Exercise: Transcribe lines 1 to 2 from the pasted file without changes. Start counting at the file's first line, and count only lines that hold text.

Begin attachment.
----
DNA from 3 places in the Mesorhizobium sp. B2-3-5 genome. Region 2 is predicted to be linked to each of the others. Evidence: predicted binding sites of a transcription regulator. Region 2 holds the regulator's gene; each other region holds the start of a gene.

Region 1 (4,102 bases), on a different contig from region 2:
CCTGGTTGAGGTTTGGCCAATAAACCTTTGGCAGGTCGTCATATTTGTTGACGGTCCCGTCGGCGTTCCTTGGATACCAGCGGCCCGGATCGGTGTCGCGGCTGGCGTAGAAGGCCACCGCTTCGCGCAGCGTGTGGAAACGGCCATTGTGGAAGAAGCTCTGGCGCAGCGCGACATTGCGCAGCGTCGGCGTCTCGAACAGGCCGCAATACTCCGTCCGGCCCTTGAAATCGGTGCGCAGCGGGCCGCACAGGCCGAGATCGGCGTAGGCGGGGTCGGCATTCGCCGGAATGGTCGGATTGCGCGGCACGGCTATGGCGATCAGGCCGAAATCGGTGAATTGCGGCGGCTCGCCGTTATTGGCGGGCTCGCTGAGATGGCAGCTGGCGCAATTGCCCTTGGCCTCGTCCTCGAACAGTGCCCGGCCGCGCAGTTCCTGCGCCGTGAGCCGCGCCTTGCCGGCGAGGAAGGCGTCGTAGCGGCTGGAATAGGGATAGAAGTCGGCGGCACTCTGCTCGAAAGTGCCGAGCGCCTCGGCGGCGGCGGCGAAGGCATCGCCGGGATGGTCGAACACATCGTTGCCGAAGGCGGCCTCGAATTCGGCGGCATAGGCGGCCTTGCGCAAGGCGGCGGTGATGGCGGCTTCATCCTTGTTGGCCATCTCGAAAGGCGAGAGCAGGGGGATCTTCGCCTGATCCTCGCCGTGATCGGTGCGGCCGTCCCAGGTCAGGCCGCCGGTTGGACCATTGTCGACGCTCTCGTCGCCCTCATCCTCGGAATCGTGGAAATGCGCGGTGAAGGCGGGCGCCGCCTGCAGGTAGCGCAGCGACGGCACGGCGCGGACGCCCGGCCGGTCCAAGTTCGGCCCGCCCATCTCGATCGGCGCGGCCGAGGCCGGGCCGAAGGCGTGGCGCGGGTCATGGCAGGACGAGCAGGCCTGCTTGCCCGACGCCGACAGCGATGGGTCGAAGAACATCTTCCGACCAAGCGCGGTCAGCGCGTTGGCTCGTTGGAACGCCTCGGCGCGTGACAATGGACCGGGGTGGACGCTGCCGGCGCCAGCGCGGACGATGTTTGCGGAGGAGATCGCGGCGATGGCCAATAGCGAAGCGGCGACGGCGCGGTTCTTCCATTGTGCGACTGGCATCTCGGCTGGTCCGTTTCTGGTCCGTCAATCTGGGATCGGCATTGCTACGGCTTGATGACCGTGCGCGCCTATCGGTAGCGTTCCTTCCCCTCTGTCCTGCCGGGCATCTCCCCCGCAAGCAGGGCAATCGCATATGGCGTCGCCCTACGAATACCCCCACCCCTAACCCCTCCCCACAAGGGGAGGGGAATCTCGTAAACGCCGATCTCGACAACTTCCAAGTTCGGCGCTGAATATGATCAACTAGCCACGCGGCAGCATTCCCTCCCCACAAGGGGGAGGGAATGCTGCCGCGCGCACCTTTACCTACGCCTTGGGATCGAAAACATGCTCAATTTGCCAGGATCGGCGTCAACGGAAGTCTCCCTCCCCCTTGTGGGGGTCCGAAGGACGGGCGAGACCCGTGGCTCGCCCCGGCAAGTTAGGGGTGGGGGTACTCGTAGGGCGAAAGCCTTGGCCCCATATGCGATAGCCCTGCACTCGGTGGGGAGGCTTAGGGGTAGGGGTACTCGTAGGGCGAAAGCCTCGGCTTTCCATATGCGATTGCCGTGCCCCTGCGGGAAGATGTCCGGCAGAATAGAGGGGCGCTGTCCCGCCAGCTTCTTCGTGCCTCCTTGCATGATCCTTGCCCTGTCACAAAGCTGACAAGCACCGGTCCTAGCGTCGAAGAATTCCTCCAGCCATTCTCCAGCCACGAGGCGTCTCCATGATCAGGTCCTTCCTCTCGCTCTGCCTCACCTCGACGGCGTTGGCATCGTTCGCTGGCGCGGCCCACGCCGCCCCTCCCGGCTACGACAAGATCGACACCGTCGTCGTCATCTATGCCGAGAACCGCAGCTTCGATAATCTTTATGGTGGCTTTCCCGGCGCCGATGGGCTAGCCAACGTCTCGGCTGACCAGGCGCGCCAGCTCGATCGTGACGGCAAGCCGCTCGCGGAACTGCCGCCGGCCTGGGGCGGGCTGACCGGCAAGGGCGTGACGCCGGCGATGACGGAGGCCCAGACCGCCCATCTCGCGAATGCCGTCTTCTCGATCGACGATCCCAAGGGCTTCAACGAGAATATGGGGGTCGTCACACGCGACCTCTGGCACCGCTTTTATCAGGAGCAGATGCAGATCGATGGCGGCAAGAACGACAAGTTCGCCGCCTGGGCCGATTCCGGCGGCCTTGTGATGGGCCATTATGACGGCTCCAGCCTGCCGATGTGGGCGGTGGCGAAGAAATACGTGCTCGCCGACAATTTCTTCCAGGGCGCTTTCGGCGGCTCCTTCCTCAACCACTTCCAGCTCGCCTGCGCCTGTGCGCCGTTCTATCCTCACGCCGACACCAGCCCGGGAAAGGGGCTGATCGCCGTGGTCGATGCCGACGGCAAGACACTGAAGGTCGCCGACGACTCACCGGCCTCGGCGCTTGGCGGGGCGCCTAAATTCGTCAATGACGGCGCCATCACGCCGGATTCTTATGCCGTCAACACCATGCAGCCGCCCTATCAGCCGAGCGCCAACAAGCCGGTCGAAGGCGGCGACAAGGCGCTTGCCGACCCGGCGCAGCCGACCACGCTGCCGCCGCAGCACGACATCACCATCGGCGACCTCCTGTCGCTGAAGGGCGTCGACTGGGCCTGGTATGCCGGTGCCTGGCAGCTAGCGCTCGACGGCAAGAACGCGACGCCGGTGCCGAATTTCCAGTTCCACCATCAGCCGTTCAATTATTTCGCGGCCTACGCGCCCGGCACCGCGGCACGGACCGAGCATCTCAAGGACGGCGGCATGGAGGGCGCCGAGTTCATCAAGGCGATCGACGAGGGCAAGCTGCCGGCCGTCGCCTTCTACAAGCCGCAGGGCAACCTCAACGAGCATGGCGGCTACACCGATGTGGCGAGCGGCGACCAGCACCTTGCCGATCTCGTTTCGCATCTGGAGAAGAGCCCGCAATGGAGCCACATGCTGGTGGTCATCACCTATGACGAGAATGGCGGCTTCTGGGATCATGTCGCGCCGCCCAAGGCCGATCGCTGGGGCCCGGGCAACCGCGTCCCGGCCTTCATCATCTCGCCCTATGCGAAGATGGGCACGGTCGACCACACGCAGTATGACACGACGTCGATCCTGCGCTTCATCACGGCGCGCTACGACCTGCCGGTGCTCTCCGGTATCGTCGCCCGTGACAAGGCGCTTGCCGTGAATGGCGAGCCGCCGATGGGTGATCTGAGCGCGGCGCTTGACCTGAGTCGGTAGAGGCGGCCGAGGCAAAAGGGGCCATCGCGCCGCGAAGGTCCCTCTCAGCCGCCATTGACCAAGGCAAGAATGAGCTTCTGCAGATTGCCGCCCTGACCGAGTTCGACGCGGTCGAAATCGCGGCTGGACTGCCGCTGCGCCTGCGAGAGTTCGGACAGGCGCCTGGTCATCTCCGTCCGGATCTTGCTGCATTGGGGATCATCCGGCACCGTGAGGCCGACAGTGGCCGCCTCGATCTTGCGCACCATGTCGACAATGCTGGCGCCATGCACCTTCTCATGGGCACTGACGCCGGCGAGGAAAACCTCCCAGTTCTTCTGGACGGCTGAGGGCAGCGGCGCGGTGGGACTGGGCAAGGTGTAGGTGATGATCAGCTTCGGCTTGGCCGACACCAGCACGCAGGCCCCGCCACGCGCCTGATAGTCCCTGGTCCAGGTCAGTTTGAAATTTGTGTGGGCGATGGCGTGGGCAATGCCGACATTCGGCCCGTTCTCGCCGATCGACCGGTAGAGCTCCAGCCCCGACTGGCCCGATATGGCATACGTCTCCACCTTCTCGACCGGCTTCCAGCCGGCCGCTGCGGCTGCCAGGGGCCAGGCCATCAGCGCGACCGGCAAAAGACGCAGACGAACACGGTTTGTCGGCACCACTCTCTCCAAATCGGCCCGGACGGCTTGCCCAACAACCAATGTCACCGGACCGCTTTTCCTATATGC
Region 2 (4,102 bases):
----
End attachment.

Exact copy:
DNA from 3 places in the Mesorhizobium sp. B2-3-5 genome. Region 2 is predicted to be linked to each of the others. Evidence: predicted binding sites of a transcription regulator. Region 2 holds the regulator's gene; each other region holds the start of a gene.

Region 1 (4,102 bases), on a different contig from region 2: